Travel Stories: Polish Sausage in Krakow

Only a 15 minute walk from the central point at Rynek Glowny square is the infamous “blue van” of Krakow. Unlike its white van cousin luring children in with candy, this blue version targets the late night, adult munchie crowd and brings them in from all over the city like moths to a flame. In this case, the flame happens to be searing and flavoring a delightful row of quintessential polish sausages, which is an essential food experience for all carnivores visiting Poland. For admirers of simple food done right, or for those that like to find artisans that have dedicated their professional lives to perfecting a single item, this should be on the top of your list when visiting Krakow. I was so excited to try the “best” polish sausage, according to multiple Google searches, that my wife and I ventured out on our first day in Krakow, away from the charming and romantic old town and into the somewhat unnervingly derelict section of town nestled between the tourist center and the up and coming Old Jewish Town hoping to find this Polish delight for lunch.

 We walked and walked, and then walked some more despite our GPS indicating that we were standing directly at the correct address, but we couldn’t find it. I was tired from walking, I was frustrated, and I didn’t like wasting that much vacation time and energy walking around an area that looked like any rundown neighborhood from pretty much any city anywhere. We returned to the Old Town feeling defeated. Later on during our trip, with a little additional research, we eventually discovered that we couldn’t find it because it wasn’t there…yet. The “blue van” doesn’t fire up the, well, fire, and start cooking sausages until 8-8:30pm, sometimes later. Although it was now our last night, and I didn’t love the idea of walking back there in the dark, but we ventured out a second time in search of this culinary experience. What’s safety when it comes to sausage?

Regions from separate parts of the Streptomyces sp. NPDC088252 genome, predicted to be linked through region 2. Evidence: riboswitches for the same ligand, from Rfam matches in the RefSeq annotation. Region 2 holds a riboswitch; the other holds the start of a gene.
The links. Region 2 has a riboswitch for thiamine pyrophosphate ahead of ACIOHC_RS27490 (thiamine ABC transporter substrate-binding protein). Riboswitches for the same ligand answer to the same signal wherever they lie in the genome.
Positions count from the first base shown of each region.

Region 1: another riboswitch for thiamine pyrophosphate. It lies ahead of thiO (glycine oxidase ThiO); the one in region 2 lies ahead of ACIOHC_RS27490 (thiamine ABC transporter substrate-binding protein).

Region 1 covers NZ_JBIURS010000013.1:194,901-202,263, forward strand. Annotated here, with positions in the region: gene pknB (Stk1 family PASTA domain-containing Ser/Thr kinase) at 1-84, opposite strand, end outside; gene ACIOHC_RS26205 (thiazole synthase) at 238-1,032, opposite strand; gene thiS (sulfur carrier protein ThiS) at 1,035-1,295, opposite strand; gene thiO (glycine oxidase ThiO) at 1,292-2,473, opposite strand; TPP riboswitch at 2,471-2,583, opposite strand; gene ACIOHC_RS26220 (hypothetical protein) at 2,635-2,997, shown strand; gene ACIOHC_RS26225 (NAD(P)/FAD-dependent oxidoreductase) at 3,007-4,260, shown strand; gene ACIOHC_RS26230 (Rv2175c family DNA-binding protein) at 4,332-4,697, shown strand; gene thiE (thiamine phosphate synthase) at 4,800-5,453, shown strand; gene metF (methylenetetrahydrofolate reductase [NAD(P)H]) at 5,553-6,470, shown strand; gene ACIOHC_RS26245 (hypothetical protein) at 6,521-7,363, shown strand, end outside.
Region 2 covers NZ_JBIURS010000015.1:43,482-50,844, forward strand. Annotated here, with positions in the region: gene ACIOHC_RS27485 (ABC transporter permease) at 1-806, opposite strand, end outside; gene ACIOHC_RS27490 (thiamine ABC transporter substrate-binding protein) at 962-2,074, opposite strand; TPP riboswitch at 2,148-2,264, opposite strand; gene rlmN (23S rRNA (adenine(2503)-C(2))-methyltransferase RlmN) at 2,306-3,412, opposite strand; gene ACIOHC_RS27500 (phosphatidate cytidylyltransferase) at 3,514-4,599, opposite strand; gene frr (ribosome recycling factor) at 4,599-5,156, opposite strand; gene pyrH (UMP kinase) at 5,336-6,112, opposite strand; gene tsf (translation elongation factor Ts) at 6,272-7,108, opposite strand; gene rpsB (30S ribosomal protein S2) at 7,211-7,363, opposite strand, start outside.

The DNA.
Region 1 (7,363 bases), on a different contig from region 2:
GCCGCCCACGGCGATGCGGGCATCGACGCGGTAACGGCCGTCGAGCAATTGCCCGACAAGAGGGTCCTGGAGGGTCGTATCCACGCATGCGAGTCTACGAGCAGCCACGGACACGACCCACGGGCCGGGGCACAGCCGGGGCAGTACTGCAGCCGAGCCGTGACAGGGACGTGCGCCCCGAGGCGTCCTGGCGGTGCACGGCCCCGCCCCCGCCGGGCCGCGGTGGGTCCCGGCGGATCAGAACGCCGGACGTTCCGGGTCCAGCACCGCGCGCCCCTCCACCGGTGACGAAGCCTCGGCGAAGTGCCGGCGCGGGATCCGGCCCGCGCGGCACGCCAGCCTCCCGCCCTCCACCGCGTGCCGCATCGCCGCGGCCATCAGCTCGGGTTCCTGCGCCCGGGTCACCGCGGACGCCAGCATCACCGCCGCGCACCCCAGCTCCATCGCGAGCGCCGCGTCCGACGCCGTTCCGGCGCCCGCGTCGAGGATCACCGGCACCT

In true middle-aged fashion, we were the first to arrive when they opened at 8pm. There was no line – the young, late night crown where probably still at home getting ready to go out – so we each were quickly provided with a sausage plate and stood at a small table nearby to enjoy. It was exactly as I had hoped: a plastic plate, a plastic fork, a giant sausage, a little mustard, and a hard piece of bread. It was simple, delicious and perfect. There wasn’t any magical ingredient that changed the entire experience (like the herb-infused dried sausage we had in Munich), it was all about the simplicity and the execution. The char on the outside was perfectly symmetrical around the entire sausage. The “snap” when you bit into it was crisp, clean, and added another texture to the experience. It was obviously juicy, with a noticeable but not overpowering smoky flavor from being cooked directly on (and in) the dancing flame. Although I wasn’t drunk, I know good late night food when I taste it and I can’t imagine a better way to wrap up a cold night of pub crawling. I could’ve eaten at least one more, but by the time I finished mine the line had already started growing…

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